Widespread reports that the current round of Israeli-Palestinian negotiations, initiated by US Secretary of State John Kerry, have yielded no progress, just like the previous ones, have led to two developments.

Secretary Kerry returned to the region last week and met with Israeli and Palestinian leaders. Second, with increasing intensity over time, the one-state solution to the Israeli-Palestinian conflict is creeping onto center stage.

The main argument for abandoning the two-state solution is that the parties have been trying to reach it for 30 years and have failed.

The problem with this line of reasoning, however, is that it confuses the ends with the means.

Achieving direct negotiations has become the goal, when it is actually one path to the real goal: a two-state solution.

But decades of failures must mean something. And what that should teach us is not to abandon the goal, but to find a better path.

In addition, we have failed because we set the bar too high.

We have set it at a full-fledged, permanent solution. But that requires courageous and honest negotiations, and leaders, which evidently is not possible in today’s domestic and regional political environment. Negotiations between parties suspicious as to the other’s intentions and hamstrung by domestic constraints cannot yield an agreement.

Therefore, if the talks remain at an impasse, it’s time to lower the bar, and not hinge everything on direct negotiations. This is the message Kerry should take back with him to Washington.

Instead of the two parties negotiating a two-state solution with one another, with the United States serving as the broker, each party needs to create a two-state reality on the ground. And that can be achieved by independent steps by both sides – without the need for the other side’s agreement – if these actions help establish a two-state reality and advance us toward the goal of two states for two peoples.

This path can yield significant progress.

For the Israeli side, such steps could include a declaration of having no sovereignty claims over areas east of the security fence, enacting of a voluntary evacuation and compensation law for the settlers who live in these areas, and initiating a national-scale planning effort for the absorption of the some 100,000 settlers who will eventually relocate.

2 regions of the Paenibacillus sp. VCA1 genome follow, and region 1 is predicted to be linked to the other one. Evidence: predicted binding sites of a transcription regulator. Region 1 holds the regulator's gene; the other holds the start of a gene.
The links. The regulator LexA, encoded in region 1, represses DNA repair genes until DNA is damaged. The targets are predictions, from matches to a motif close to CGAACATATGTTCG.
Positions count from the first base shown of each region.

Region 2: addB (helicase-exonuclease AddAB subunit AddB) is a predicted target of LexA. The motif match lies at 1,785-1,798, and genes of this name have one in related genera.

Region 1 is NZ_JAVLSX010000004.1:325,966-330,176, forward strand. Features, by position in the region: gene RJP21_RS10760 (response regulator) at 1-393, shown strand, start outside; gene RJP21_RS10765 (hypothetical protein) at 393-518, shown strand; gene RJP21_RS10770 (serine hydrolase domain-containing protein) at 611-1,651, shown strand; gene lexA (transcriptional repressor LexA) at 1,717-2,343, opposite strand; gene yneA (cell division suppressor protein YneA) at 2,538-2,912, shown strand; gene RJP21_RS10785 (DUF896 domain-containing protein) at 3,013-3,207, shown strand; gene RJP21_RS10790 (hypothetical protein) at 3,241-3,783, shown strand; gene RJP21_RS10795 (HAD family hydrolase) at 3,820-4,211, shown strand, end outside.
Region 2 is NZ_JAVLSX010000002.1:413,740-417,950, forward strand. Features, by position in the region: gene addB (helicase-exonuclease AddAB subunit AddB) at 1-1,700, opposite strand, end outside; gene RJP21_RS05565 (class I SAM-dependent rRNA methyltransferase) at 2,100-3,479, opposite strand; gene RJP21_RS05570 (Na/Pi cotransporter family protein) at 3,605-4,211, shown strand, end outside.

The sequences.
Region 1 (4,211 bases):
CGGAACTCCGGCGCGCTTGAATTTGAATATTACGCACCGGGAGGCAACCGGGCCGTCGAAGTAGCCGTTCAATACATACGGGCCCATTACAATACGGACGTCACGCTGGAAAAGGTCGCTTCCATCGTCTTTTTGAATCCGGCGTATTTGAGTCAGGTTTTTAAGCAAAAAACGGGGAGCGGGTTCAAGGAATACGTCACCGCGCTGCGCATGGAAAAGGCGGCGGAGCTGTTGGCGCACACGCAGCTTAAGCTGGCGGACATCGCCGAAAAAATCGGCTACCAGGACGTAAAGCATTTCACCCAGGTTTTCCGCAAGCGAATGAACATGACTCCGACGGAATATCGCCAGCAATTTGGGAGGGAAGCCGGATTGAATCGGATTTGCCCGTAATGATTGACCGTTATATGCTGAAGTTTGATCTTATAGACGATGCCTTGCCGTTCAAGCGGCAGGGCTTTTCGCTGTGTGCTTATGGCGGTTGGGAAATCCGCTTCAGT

For the Palestinians, the steps should include fiercely fighting terror and intransigent groups that try to spoil any progress, and making sure all textbooks in the education system accept the existence of Israel alongside a viable Palestinian state.

The US and rest of the international community have a key role in this new paradigm.

They should use the prism of constructiveness when refereeing whether or not an independent step advances a twostate reality. For example, under the proposed paradigm, a step like the Palestinian UN statehood bid should not have been vetoed by the US at the UN Security Council.

That’s because UN membership advances a reality of two states. The argument that the bid was done outside the scope of negotiation is exactly the problem.

But when either side takes independent steps that impede progress toward two states – such as Israel building settlements east of the security fence or Palestinian calls for Israel boycotts – the international community must exact a price from the offending party.

At the same time, we should not take our eyes off the twostate solution ball. The parameters of a two-states agreement are well understood, and therefore any independent step by either party must be evaluated solely on the basis of whether or not it brings the reality closer to that agreement.

When, after some experience with a two-state reality, the conditions will be ripe to raise the bar back and return to direct negotiations, the task will be much more manageable.

The choice between one state and two states is a false one.

There is really no alternative to two states for those of us who cherish the Zionist dream of a secure, democratic homeland for the Jewish people.

But there is an alternative to the futile negotiation attempts.

As in a high-jump competition, there is need to first clear the bar at the lower height: the reality of two states achieved by independent steps. Once that is cleared, we can raise the bar further and aim for an agreement, which must remain the goal.

Ami Ayalon is the co-chairman of Blue White Future, and a former director of the Israel Security Agency (Shin Bet). Orni Petruschka is co-chairman of the Israeli non-partisan organization Blue White Future and a hi-tech entrepreneur in Israel.

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